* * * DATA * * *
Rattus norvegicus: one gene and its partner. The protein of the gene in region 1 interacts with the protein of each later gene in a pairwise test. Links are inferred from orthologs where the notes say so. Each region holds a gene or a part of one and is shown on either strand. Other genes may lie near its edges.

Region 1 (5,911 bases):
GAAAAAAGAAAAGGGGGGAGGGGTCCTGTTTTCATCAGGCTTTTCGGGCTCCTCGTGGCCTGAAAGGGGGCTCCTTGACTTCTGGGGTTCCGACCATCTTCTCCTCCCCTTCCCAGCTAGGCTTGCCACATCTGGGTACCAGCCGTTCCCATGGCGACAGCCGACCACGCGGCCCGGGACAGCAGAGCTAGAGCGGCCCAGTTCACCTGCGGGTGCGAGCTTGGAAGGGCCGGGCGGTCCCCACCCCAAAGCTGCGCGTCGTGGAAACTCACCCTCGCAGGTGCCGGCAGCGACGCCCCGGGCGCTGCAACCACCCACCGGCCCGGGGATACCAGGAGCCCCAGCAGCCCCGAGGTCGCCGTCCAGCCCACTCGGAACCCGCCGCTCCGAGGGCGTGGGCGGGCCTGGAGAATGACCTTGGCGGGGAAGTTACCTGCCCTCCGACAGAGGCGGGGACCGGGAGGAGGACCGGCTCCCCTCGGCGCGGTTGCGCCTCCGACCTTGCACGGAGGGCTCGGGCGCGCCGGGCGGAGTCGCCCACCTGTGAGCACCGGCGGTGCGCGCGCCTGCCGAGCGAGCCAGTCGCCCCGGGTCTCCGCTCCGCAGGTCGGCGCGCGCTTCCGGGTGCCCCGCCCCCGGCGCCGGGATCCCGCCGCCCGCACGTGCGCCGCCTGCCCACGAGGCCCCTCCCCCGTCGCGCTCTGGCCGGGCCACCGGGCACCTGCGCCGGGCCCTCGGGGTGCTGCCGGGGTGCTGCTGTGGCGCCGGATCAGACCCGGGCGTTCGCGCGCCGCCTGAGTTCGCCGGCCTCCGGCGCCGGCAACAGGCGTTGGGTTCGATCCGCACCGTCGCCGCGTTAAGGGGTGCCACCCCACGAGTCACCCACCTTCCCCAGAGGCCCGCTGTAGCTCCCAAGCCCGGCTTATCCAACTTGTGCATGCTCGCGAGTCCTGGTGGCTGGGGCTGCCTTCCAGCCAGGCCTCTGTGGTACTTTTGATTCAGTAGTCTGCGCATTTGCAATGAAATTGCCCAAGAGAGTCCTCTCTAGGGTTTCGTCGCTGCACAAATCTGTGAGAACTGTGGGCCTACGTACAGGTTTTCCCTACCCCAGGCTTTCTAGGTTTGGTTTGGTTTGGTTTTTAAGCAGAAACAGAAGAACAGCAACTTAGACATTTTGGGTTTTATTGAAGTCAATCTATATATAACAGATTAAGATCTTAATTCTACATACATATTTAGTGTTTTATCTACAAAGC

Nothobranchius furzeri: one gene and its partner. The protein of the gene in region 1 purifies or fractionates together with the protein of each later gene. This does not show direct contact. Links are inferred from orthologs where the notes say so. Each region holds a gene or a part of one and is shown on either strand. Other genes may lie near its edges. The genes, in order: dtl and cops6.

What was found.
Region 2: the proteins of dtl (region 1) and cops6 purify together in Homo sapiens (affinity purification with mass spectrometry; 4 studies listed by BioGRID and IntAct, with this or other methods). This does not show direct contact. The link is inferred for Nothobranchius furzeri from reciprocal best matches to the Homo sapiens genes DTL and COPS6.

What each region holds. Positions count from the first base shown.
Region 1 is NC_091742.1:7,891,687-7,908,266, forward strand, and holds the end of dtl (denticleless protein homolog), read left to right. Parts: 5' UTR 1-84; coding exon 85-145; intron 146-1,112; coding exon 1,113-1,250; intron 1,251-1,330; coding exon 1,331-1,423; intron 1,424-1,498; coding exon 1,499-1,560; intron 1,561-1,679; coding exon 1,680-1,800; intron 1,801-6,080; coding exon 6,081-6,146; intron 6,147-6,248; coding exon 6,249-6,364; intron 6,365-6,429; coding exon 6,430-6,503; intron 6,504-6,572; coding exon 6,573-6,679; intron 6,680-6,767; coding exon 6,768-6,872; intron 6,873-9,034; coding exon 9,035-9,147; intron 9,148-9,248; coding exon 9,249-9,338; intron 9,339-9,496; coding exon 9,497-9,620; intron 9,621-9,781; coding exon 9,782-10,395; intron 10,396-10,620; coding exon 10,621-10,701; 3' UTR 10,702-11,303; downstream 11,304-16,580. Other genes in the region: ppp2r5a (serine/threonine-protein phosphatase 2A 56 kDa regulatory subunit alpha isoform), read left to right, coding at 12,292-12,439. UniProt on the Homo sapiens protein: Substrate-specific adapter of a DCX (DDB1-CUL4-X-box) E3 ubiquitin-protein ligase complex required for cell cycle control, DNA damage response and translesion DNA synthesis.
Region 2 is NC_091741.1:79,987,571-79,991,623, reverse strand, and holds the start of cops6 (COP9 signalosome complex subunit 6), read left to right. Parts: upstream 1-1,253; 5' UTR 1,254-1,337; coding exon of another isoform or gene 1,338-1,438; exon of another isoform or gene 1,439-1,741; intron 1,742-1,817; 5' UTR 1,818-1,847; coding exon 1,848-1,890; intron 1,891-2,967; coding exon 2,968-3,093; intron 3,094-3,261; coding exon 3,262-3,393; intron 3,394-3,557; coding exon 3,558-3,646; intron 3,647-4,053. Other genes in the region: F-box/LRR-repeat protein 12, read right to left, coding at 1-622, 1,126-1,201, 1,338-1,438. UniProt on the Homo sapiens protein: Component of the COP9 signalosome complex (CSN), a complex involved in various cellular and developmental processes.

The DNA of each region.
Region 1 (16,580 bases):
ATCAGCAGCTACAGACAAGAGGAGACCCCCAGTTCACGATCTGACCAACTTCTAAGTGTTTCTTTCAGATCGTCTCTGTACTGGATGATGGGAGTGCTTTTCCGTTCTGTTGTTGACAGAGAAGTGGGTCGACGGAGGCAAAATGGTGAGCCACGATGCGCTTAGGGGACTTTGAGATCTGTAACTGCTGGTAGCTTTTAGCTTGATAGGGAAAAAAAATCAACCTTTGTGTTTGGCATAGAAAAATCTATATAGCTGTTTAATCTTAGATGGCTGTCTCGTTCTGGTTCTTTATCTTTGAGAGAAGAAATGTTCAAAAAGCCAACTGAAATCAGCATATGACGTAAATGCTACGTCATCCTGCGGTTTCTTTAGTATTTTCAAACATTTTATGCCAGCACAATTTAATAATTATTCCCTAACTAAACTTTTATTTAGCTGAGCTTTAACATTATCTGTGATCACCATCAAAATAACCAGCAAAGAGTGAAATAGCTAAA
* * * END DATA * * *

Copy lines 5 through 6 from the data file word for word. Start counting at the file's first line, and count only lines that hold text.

What was found.
Region 2: the proteins of dtl (region 1) and cops6 purify together in Homo sapiens (affinity purification with mass spectrometry; 4 studies listed by BioGRID and IntAct, with this or other methods). This does not show direct contact. The link is inferred for Nothobranchius furzeri from reciprocal best matches to the Homo sapiens genes DTL and COPS6.